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Too Old to Fly?

Relieving the Aches and Pains of Aging GA Aircraft

By Tom Hoffmann
Reprinted with permission from FAA Safety Briefing

Airplanes are a lot like the human body. Take good care of them and they usually return the favor by running at peak performance for longer than you might expect. Neglect them, and they will age before your eyes, becoming much more prone to sickness and fatigue. One glaring difference between the two however, is that human’s can generally detect when something is going wrong with the body. Nagging chest pain or shortness of breath usually prompts a visit to the doctor.

An ailing airplane is generally much less forthcoming with critical precursors of imminent danger. Blinking warning lights, leaking fluids, and creaky latches are all helpful indicators of an airplane problem. Often, though, discovering an unsafe condition, particularly with an aircraft over the 40-year mark, requires a much closer look. Much like caring for an infant or pet, we have to rely on a combination of what we can see and observe, what we know from experience and data, and what we sense from old-fashioned intuition. Being adept at these measures won’t make you the aviation-version of Ponce De Leon, but it can still help you give your airplane a longer and safer life.

The Gen-Xers of the GA Fleet

Whoever said 40 is the new 20 obviously wasn’t referring to airplanes. In the harsh and unforgiving world of aviation, 40 years might actually be closer to 50, 60, or higher. There’s no denying the aging process for aircraft, regardless of how meticulously you maintain them. And, given that 40 is now the average age for more than two-thirds of aircraft in the GA fleet, staying ahead of this aging curve has never been more important.

So, what exactly causes an aircraft to age? After all, a machine made of sturdy metals and flexible composites should easily stand the test of time, right? “Not necessarily,” says Keith Noles, an airframe engineer at FAA’s Aircraft Certification Office in Atlanta, Ga. “Theoretically, a GA aircraft could last indefinitely,” says Noles, “provided just about everything on it is replaced. From both an economic and practical standpoint, that would not make sense.” Despite this inevitable mortality, the vast majority of GA aircraft are in fact designed under Civil Aviation Regulations (CAR) part 3, which does not mandate service life limit requirements. That all changed in 1969 when fatigue life limits became required for new unpressurized aircraft designs under FAR part 23. (Life limits for CAR 3 pressurized structure were mandated in 1957.) But should we be concerned about an airplane designed prior to life limit requirements somehow exceeding its useful life expectancy? Or, even with newer aircraft, should we still be concerned with how aging can affect more modern construction materials and methods?

Both are valid questions and understandable areas of concern for aircraft owners. To address the issue, the FAA, along with industry, has invested considerable time and resources studying various aging factors that can impact aircraft over time. As a result, much has been discovered about corrosion, fatigue, and inspection techniques. All are key factors for mitigating the effects of aging in general aviation aircraft.

So How Old is Too Old?

True, there might be a few more of the figurative gray hairs and wrinkles on the average aircraft these days. But according to FAA Small Airplane Directorate Continued Operational Safety Program Manager Marv Nuss, the GA fleet is aging quite well. “Should the owner of an aging GA aircraft be worried? No. But should they continue to look at things they can do to stay proactive with safety? Absolutely.”

Nuss points out that with the more than 20,000 Cessna 172s, many of which are now 40 to 50 years old and still flying, there has been no evidence of any systemic safety issues due to aging. Solid design and construction characteristics are a major factor in the longevity of these aircraft, yet that can also be the cause for complacency.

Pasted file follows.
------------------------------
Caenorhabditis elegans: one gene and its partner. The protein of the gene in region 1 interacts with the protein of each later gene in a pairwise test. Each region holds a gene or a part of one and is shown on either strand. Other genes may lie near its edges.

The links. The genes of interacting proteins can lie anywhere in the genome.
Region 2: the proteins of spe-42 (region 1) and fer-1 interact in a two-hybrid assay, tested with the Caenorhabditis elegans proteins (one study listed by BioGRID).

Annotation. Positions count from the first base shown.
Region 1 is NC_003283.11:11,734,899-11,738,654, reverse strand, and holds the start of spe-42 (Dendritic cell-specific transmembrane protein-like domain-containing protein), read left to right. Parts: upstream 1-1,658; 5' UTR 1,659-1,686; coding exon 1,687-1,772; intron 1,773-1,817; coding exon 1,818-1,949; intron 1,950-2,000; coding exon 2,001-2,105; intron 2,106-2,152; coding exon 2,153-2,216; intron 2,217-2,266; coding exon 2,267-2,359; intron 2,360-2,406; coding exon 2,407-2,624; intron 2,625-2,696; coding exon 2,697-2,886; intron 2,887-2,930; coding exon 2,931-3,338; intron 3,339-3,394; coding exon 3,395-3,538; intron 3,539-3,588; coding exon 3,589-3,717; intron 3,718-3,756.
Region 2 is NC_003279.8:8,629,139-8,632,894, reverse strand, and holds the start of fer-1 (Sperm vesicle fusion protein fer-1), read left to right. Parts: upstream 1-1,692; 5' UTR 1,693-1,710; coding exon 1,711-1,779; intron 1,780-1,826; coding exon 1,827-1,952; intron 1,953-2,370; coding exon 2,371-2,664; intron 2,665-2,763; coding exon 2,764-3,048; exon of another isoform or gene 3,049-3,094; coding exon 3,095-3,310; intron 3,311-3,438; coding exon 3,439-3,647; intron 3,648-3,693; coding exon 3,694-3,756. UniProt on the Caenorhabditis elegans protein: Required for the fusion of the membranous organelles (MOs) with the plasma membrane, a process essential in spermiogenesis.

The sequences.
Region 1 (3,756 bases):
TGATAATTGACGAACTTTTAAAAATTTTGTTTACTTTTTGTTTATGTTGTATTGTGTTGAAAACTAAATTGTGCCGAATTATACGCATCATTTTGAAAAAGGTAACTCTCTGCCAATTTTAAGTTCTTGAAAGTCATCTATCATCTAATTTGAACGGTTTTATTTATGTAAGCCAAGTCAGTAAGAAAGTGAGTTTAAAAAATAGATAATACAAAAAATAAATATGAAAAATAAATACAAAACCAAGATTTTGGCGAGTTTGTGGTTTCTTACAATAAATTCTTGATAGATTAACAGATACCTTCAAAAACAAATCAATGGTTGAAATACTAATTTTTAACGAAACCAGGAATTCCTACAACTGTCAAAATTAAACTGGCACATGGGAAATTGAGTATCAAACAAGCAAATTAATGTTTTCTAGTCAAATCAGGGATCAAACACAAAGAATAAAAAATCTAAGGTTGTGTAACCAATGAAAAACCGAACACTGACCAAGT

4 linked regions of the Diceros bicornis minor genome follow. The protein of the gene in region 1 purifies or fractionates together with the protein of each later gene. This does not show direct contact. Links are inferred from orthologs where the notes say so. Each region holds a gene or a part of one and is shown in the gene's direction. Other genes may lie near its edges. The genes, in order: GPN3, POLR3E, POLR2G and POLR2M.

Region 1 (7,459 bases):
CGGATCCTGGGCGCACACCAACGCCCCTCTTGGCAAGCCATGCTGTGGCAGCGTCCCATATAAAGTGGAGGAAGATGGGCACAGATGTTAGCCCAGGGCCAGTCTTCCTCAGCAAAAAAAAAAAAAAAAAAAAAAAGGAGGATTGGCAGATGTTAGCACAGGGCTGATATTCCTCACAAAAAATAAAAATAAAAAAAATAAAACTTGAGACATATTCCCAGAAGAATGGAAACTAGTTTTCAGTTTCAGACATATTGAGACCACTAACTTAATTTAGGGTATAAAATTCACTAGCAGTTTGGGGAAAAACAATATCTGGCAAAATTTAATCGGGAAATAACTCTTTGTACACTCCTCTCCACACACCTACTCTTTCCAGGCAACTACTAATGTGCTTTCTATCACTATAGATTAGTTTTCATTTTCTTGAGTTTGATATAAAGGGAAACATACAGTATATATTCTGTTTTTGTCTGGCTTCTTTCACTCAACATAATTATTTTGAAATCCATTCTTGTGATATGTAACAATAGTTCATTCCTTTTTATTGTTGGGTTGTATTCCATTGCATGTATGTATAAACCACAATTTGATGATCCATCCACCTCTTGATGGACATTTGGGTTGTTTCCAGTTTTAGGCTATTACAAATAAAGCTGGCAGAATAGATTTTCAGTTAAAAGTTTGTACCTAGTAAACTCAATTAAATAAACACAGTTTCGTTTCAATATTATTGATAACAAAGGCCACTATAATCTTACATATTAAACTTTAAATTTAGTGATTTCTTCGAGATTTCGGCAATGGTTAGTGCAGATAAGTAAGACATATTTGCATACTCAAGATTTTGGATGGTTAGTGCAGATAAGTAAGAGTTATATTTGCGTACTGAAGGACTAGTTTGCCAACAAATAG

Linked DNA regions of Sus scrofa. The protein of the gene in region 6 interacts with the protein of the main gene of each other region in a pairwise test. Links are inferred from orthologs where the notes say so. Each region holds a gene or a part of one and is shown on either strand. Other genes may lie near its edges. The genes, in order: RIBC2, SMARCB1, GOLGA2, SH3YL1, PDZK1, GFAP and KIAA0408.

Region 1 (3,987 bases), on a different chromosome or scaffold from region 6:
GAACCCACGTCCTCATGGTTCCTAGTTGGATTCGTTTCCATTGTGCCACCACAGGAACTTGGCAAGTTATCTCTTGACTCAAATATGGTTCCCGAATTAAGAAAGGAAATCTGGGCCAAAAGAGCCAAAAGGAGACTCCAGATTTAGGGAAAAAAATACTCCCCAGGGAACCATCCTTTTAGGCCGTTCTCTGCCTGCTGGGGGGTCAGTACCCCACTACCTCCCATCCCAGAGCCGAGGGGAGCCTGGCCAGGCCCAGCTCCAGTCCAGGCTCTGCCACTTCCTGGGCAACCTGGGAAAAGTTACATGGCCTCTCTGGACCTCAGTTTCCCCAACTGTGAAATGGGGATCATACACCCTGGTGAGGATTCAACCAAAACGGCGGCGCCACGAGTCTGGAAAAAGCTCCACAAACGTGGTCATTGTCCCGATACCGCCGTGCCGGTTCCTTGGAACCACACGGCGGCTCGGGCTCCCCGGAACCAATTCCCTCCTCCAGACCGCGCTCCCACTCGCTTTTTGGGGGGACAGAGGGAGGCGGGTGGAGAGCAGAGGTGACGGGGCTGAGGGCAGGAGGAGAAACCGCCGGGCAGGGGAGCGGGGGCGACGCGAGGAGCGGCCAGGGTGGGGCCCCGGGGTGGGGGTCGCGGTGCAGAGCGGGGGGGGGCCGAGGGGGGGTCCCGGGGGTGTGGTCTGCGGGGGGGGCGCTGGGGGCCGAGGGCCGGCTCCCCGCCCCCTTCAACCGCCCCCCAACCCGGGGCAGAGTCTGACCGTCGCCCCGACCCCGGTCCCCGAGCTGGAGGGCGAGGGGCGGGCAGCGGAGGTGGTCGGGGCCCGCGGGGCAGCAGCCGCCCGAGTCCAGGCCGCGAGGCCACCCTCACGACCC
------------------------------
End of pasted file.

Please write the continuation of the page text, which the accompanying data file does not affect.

“There’s no requirement for an annual inspection to be any different for an aircraft that’s 40-years old,” states Nuss. “But that doesn’t mean a 40-year-old plane should get the same type of inspection. Certain areas that aren’t required to be checked should be.”

A prime example of an inspection that overlooked a potentially catastrophic condition happened with the 1978 Piper Lance pictured (below). In the photo we see extensive corrosion damage to both the engine mount and galvanized metal firewall. The culprit in this case was a leaking turbocharger and exhaust system. Their proximity to the firewall also helped conceal corrosion during the annual. The lesson from this example is simple: ensure that inspections include all areas of the aircraft, not just the ones that are easy to reach and labeled on a checklist. In the case of the Lance, a proper inspection means removing the insulation blanket and upholstery that covers the firewall.

Also keep in mind that as an airplane ages, the inspection methods and techniques may change and require “special attention” inspections. These special inspections, focused on areas prone to aging problems, become even more critical when an aircraft is subjected to conditions like outdoor storage, inactivity, or modifications. If applicable, be sure to expand your normal inspection checklists to include these special attention items. For assistance, recruit help from the manufacturer, a mechanic, or a type club, and be sure to reference Advisory Circular AC20-106, Aircraft Inspection for General Aviation Aircraft Owner. There’s also a good baseline checklist at the back of the Best Practices Guide for Maintaining Aging General Aviation Airplanes (see link at the end).

Just thinking back to your last physical exam, you can probably sympathize with the need for these intrusive inspections. While thoughts of being poked and prodded are enough to make us shiver, they are a necessary part of caring for an aging body. And as physically and financially painful as these extra thorough inspections may seem, they can help you (and your aircraft) reap life-saving dividends.

A Corrosive Mix

Imagine waking up one morning and finding your arms covered with red, itchy blotches. Not a pleasant thought, and you’d be ill-advised to ignore it and just hope it goes away. After all, the remedy could be as simple as using an over-the-counter lotion. The key is treating the rash before it becomes worse and perhaps heeding it as a possible sign of a bigger issue. In many ways, finding corrosion on an aircraft can be similar. Knowing what causes it and what corrosion looks like on different parts of your aircraft will help you identify, treat, and prevent it from doing further damage.